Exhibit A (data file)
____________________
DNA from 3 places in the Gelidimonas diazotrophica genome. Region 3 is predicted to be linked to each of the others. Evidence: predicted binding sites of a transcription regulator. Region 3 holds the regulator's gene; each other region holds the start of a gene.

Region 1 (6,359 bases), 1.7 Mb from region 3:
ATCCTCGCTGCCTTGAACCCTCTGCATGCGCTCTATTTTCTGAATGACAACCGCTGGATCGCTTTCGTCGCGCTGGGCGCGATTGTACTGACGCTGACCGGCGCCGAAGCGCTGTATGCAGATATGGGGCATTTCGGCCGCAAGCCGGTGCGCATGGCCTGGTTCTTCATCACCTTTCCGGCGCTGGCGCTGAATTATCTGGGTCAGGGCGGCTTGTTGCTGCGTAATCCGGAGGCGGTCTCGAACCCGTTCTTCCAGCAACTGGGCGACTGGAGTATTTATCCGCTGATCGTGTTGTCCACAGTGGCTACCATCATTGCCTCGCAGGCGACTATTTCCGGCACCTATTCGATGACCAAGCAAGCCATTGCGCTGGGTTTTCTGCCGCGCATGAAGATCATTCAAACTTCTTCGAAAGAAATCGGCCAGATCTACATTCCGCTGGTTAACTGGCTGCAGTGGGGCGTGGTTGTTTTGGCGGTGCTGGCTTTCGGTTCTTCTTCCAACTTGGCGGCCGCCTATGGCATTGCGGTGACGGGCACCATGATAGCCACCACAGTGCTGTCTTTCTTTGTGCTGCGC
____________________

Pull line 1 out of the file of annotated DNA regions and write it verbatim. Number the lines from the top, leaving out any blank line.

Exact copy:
DNA from 3 places in the Gelidimonas diazotrophica genome. Region 3 is predicted to be linked to each of the others. Evidence: predicted binding sites of a transcription regulator. Region 3 holds the regulator's gene; each other region holds the start of a gene.